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Welcome to the Greenhouse: Strange Tales of Climate Change

Gordon Van Gelder (ed.)

(O/R; US: Feb 2011)

Through their work on television, Rod Serling and Gene Roddenberry learned that science fiction and fantasy provided a palatable veneer for stories which touched on hot-button issues of their day. Each struggled with meeting the demands of his creative muse as well as the whims of sensitive advertisers reluctant to have their products associated with anything controversial. Luckily, spaceships and monsters gave viewers enough distance from the reality of a story’s message to make them comfortable with uncomfortable ideas. That’s always been one of the primary functions of science fiction whether it’s on television, in movies or in print. Another function is speculation, imagining how the future will be given the circumstances at the time a story is written.


Right now climate change is a hot-button issue, one that elicits deep concern or scorn whenever it’s raised. Depending on your beliefs, climate change is either something to worry about later, a cause for immediate concern or complete bullshit. It’s an issue that consumes the political debate in the US, with opposing sides locked in a fierce ideological argument that rivals the battle over reproductive rights. There’s scientific evidence to support the claim that carbon emissions are creating warmer conditions around the globe, but it’s labeled by some as junk or radical. There are intense snow and rainstorms, floods and hurricanes—indicators of climate change—that are met with ho-hum reactions like, “If you don’t like the weather, wait five minutes.”


In Welcome to the Greenhouse, we don’t have to wait five minutes for the weather to change. This collection features new work by authors like Brian Aldiss, Alan Dean Foster, Pat MacEwen and more, each focused on the issue of climate change. There’s no argument that something is happening to Earth’s climate—but there are arguments about where those changes will lead us. One imagines a collection of such stories would be filled with portrayals of distant futures in which everything is either scorched or submerged. Though those elements are present, many of these stories feel closer to our own time, making the effects of climate change all the more real.


Gregory Benford’s “Eagle”, the story of a group of environmental terrorists out to stop a scientific mission they view as destructive, feels like a piece of journalism, a story from the front lines of the battle for the environment. On the flip side is Bruce Sterlings’s “The Master of the Aviary”, a story set far in the future about an isolated society struggling in the aftermath of war and famine caused by the depletion of precious resources like water and oil.


These two stories fit the book’s theme perfectly, but they wouldn’t feel out of place in any other collections. Anthologies are, by nature, a mixed bag, and what keeps this from being a great one isn’t the theme itself but its sometimes awkward insertion into the stories. In many of the stories there’s a point in which the phrases “climate change” or “global warming” appear and there is an audible thud. These are interruptive reminders to the reader that the story is “ABOUT SOMETHING”.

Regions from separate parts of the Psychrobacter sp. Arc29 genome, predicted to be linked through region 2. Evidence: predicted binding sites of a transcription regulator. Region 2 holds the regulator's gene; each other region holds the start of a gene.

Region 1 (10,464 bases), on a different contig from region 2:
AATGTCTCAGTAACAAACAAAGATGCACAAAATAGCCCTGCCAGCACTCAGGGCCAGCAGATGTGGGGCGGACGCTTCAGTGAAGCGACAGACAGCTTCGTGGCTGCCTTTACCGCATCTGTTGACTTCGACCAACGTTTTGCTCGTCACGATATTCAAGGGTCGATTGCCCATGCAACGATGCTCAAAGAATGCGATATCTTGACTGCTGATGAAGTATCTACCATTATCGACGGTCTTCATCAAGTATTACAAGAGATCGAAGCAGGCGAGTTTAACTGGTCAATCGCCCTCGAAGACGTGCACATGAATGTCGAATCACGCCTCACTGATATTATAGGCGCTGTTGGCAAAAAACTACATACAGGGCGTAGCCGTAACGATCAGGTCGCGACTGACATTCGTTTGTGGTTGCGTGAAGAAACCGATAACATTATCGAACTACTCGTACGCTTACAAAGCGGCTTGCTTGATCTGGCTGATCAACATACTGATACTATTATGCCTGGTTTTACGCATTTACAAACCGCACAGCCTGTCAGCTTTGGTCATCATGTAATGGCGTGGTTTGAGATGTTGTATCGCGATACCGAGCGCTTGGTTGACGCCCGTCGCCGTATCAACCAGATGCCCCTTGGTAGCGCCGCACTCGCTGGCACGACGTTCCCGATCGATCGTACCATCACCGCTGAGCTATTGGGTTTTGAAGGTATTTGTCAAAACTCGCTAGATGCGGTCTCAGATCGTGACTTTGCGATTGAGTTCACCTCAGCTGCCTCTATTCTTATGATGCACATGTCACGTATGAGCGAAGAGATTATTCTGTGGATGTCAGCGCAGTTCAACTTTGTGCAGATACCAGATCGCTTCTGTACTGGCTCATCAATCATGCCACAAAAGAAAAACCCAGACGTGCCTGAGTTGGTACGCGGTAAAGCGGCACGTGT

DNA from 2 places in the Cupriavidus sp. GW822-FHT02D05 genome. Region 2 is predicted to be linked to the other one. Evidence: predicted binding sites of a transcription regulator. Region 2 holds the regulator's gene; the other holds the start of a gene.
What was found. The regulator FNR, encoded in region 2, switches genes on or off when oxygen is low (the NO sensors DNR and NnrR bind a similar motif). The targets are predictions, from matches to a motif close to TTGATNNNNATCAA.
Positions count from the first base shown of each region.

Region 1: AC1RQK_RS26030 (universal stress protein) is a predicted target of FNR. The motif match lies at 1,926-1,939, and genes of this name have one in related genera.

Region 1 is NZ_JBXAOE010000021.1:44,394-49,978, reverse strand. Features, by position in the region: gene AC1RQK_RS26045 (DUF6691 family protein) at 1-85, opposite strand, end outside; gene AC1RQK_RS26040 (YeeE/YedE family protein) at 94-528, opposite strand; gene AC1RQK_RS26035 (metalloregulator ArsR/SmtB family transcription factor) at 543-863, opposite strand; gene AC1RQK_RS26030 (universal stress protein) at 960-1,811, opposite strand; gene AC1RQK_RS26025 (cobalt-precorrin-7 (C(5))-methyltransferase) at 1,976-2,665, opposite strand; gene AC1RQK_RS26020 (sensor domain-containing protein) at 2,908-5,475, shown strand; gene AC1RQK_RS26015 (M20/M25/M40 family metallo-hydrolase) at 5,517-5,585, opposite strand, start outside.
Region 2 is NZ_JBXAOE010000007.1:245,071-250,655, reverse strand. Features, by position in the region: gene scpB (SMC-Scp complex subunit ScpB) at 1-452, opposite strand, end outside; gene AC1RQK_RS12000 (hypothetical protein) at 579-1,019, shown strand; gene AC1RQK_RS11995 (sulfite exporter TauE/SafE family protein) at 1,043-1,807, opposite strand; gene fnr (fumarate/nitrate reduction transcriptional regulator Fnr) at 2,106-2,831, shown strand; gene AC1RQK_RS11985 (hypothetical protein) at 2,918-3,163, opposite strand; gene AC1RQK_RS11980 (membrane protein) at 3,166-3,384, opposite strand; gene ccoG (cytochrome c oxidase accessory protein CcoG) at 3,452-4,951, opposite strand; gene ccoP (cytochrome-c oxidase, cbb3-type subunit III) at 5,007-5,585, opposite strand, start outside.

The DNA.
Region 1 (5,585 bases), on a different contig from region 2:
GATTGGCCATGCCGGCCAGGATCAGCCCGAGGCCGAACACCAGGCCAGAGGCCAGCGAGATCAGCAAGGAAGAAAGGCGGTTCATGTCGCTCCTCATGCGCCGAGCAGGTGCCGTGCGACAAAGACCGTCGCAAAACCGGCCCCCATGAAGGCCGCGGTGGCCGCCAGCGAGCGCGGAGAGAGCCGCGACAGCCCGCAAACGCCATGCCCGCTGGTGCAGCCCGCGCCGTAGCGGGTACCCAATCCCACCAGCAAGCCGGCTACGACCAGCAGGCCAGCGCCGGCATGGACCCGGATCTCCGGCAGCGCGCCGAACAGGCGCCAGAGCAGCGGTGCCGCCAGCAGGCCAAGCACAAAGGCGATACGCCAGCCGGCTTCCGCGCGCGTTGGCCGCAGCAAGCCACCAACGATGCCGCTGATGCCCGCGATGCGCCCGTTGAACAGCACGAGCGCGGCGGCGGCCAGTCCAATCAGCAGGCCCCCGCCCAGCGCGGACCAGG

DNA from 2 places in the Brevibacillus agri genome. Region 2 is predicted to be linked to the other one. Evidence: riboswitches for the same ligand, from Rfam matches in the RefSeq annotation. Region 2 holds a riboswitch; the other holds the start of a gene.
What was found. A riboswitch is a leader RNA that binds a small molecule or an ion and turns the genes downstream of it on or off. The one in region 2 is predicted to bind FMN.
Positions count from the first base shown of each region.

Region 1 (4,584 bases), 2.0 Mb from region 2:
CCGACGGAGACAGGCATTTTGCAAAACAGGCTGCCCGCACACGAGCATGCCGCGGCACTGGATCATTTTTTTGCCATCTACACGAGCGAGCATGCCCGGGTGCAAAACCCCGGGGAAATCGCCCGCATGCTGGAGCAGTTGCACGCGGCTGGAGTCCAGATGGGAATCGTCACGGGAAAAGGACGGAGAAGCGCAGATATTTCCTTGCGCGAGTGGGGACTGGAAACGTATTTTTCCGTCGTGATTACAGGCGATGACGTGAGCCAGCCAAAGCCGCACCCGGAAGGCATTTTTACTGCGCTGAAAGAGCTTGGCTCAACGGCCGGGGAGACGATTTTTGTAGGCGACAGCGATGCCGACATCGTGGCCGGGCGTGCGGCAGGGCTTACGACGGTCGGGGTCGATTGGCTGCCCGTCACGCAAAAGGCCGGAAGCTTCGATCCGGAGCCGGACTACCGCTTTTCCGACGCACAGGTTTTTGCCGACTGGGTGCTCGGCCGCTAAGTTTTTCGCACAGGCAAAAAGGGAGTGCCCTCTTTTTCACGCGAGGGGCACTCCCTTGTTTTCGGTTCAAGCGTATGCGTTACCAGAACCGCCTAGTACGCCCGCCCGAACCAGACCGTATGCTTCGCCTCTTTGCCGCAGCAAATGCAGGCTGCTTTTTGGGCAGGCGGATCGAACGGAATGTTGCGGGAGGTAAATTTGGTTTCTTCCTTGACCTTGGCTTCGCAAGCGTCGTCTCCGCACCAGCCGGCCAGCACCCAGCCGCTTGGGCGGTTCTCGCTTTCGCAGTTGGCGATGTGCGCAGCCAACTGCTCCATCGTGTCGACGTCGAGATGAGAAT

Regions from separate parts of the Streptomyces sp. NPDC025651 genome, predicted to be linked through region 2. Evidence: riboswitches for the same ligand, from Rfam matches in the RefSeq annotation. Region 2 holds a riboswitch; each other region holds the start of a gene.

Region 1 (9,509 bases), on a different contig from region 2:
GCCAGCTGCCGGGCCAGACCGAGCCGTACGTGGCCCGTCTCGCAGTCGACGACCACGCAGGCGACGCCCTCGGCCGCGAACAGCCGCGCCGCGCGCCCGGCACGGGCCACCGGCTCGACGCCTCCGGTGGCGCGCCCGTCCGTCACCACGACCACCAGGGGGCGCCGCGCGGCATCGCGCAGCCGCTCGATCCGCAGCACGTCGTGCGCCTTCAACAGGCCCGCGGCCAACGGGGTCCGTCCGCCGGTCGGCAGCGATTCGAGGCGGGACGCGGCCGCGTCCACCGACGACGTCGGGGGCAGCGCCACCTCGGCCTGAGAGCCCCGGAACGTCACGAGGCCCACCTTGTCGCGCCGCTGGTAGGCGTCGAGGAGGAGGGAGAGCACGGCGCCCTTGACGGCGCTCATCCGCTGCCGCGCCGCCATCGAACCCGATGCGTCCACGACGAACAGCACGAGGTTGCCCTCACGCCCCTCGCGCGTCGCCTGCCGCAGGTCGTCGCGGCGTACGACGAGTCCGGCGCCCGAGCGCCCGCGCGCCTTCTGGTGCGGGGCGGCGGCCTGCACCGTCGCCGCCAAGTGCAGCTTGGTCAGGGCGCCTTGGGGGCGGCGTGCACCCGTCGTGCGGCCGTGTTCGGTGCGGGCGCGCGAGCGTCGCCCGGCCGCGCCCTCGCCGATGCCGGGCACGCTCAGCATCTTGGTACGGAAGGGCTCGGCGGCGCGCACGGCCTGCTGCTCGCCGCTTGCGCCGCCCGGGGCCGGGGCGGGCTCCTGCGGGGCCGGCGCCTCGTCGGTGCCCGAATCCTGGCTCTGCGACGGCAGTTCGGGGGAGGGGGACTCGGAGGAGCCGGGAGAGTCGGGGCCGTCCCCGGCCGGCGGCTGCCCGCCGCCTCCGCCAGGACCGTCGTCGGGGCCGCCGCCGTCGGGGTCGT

The exception is the best story in the book, George Guthridge’s “The Bridge”. It’s about a Native Alaskan woman with special needs named Andromeda. She is fighting for survival. The environment isn’t the villain here, rather it’s her abusive cousin, who plans horrific tortures for her by getting her pregnant to collect government assistance and using her as a sex slave. Guthridge evokes awful scenes of rape and desperation that linger long after the story is done. We’re given obvious clues as to what’s happened to the environment in Andromeda’s village—fish are dead, the ice is gone—but that’s only part of the scenery. In this story, the climate has changed for the worse, and it’s taken the people with it.


There are no answers for how to solve the issues of climate change in this book, only varying degrees of how things might turn out. Science fiction isn’t supposed to give us answers, though, it gives us outcomes, possibilities. Still, some stories include references to things people did to offset the effects of climate change, most notably in Paul Di Fillipo’s “FarmEarth”. Here, everyone over the age of 13 plays the game FarmEarth, which is really a worldwide project to care for and cultivate the earth’s fragile environment. It’s as if the Facebook game Farmville were more than just a complete waste of time.


Welcome to the Greenhouse isn’t all gloom and doom or dire predictions of the decline of civilization in the face of catastrophe. Alan Dean Foster’s “That Creeping Sensation” is a giant bug story that effectively creates the experience of the title and the last story, M.J. Locke’s “True North”, is equally hopeful and exciting and among the best in the book.


Regardless of your position on the issue of climate change, it’s fair to say that, no matter how advanced we become, we’re always at the mercy of Mother Nature. Ask the people of Japan, or New Orleans, or the people living in Tornado Alley. With any luck this collection will find its way into the hands of doubters who point to snow storms and freezing temperatures as evidence of the impossibility of climate change. Science fiction may help them see things that science can’t.

Rating:

Jeremy Estes lives in Nashville, Tennessee.


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